As I go into my experience at Pioneer Village, I would just like to say that many seem to treat my writings as after-action reports. They really aren't. They are merely my observations, sometimes opinions, of the sequence of events that occur. They are my perspective on things--and nothing more. When I go to an event as a private, there are many things hidden from me, so I see things often at the lowest level, and never the big picture. When I go as a battalion officer--I see things from a different perspective--but again since I'm not in charge, the whole picture is not always available to me. Large national events have thousands of reenactors--but I am only going to be exposed to a minute fraction of that number, so my story only reflects that corner of the picture. Even with small events I rarely interact with the Yankee side--or if I galvanize, I would not see the Confederate side, so at best, my story is only half the picture. I also mean no offense to the parties I write about, but occasionally I do step on some toes. My goal with this blog is to primarily write about my experience, but also, as a secondary goal, to better the hobby. I do sometimes let my emotions control what I write, not always thinking through the ramifications. I apologize if you take offense at what I write and ask to look beyond what is offending you and at what you can do to fix problems that get noted; I would love to return to an event with issues I note and find those issues corrected. If you wish to discuss matters with me, feel free to send me a note on my contact page--I am willing to listen to anything you have to say, so long as you keep it civil. It is not without precedent for me to alter to my writings.
I am continually surprised by the growing popularity of my blog, receiving the occasional compliment for it--that someone is actually reading it--so I am not yet used to the idea of just how much care I must take with what I write. These United States is a great country, where I am free to write what I want, but with that great freedom does come great responsibility, and a true exercise of freedom is to execute true responsibility.
With that said, Pioneer Village started on good footing. I arrived early Friday morning to assist Joe Bellas with his high school class in a bit of living history--and possible recruitment. The kids were bright and inquisitive. Shawn Swart, Jim Kletzli, Chris Silvers, and I all assisted in demonstrating a life of the soldier--even giving the a bit of drill.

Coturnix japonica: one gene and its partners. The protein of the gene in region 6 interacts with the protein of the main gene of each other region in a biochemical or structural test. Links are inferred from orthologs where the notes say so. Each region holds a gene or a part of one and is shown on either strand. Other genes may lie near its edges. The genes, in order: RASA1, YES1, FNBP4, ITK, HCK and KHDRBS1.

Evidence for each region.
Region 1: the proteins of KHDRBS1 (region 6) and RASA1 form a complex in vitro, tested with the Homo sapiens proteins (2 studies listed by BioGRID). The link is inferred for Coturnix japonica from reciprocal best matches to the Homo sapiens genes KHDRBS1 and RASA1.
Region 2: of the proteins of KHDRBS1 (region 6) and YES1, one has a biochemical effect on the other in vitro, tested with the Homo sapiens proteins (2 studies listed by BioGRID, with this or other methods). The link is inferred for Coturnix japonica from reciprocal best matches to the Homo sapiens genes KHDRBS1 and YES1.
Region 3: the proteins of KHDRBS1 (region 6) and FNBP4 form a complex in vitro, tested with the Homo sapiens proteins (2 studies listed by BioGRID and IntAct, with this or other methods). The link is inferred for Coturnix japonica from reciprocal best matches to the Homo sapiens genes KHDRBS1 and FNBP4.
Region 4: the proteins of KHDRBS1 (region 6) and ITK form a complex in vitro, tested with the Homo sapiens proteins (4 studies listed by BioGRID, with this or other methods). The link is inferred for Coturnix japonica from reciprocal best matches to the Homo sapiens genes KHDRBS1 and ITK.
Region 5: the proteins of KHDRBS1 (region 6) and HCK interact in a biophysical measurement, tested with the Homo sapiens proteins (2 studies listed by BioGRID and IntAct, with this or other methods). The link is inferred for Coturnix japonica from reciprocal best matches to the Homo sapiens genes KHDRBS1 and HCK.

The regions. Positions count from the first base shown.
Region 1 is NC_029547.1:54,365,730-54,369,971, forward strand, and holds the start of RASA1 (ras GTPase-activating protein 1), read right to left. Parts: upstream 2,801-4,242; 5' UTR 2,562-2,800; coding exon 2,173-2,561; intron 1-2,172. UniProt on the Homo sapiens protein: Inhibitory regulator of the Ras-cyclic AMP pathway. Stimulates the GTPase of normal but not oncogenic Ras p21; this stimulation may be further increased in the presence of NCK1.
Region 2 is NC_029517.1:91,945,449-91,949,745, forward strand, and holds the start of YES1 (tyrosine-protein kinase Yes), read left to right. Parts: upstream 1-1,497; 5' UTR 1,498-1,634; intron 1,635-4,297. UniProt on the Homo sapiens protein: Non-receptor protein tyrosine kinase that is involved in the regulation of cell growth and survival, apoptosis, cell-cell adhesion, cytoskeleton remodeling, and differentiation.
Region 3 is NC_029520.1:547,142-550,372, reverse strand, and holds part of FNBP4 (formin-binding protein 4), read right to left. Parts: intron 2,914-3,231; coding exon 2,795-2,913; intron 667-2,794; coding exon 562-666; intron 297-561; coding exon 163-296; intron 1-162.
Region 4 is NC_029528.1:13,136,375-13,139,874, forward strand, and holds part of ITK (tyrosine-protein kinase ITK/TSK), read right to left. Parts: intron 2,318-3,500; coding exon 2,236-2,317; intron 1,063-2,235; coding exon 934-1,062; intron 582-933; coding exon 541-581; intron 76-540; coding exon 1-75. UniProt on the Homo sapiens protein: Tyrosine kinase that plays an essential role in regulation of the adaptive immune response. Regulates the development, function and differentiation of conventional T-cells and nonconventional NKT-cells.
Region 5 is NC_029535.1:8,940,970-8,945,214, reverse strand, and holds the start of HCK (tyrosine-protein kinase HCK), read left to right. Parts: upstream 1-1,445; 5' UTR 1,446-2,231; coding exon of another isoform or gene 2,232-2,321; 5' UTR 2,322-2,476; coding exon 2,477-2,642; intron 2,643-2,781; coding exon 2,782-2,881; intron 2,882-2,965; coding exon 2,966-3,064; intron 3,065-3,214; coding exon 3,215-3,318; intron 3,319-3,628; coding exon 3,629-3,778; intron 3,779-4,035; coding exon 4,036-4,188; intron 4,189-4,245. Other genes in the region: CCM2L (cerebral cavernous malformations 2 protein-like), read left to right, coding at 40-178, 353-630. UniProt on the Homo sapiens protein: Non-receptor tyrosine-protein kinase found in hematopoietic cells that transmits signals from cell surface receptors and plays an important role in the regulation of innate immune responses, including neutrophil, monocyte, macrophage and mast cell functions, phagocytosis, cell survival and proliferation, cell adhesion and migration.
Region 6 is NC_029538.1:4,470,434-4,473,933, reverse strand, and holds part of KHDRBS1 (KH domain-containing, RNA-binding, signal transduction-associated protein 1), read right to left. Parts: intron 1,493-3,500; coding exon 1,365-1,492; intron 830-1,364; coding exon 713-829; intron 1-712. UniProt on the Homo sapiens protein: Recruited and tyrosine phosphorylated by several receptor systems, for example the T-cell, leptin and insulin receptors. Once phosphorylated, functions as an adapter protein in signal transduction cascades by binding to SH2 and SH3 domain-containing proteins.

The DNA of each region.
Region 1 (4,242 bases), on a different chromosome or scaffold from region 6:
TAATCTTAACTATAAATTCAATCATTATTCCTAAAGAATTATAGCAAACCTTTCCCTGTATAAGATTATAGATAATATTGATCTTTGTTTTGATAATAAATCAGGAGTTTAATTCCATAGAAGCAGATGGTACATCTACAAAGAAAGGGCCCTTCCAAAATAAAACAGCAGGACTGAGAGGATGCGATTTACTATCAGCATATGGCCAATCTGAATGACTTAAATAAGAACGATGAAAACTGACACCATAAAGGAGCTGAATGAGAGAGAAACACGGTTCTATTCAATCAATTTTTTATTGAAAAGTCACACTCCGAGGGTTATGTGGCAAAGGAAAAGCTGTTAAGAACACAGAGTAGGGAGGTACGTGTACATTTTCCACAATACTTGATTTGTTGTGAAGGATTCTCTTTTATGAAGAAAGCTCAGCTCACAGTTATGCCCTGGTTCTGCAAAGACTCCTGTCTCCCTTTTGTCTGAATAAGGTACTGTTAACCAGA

Saturday brought a sunny and warm day. The morning was quiet. For the afternoon battle we tried what we did for Ohio Village, which was to continue the scenario beyond the battle and have a medical scenario take care of the dead and wounded.
It started with Jared Springer and I on picket duty. Suddenly, from the woods behind our camp, several shots were fired by the 7th Kansas. They descended upon us with shouts of alarm as the 1st TN formed the company to respond--they had just given the first call and had hardly started equipping themselves when the fighting started.
We were pushed back, and then the rest of the Federal forces joined the field, but in the end, we pushed them from the field and won the day.
After the battle, we carried wounded off toward a tree for Doc Gill to tend to. James Sturkler was one of the dead. George Moore came to his friend and said a prayer over him, then balled over him theatrically. We stripped him of his gear, then carried him off the field. We gave the spectators a taste of the horrors of war.
That evening we enjoyed a superb dinner with the 7th Kansas.
A little while after supper and after a cannon nightfire, I called the ball. The dancing went well, with about a third more dancers than the year before. I stood with most of my tried-and-true dances, but did try a new one I learned called "The Irish Quadrille". I had never even seen a quadrille prior to the Jackson MI, but I took notes at Jackson and was able to teach it pretty well. There were a significant number of new dancers, so I had a bit more work teaching the dances, but it was an enjoyable evening.
Sunday started on a mournful note. Michael Hernandez, commander of the 9th Kentucky, passed away about a month ago, so both Federals and Confederates came together to perform a memorial ceremony in his honor. I did not have much exposure to the man, but the few times I met him, he was a good man. I served under him a couple of times at Monroe, and he was on my wing at Perryville, when I was on the battalion staff. I could see that he will be long missed. My regret is not having the chance to get to know him better.
Beginning with that ceremony, the sun never shone that day. It even drizzled a little in sorrow for him.
At one point during the day, the captain of the 7th Kansas came over to discuss matters with Capt Sharp when we heard gunfire. It appeared that some of our men engaged members of the 7th KS in an impromptu skirmish. Capt Sharp seized on the opportunity and took the 7th KS captain at gunpoint over to the fighting, instructing the 7th KS to lay down arms, and they would be allowed to leave the field with their captain.
But, the 7th KS had other ideas. Their captain ordered them to open fire, taking a hit with the first volley. Skirmishing continued for awhile, until some from another Federal unit decided to join in. Fighting was quickly halted when Sgt Kletzli realized they were pulling their ramrods, which is an extremely dangerous situation.
The battle began later that afternoon. As guest commanders, Gary Evens and Edd Sharp were brought in to participate. The 9th KY handled the left side of the battlefield, with the 1st TN handling the right.
Things just went sour from there. I'm not real sure what went wrong, and I can't really do it justice.
At least Hartford City in two weeks will be a new start.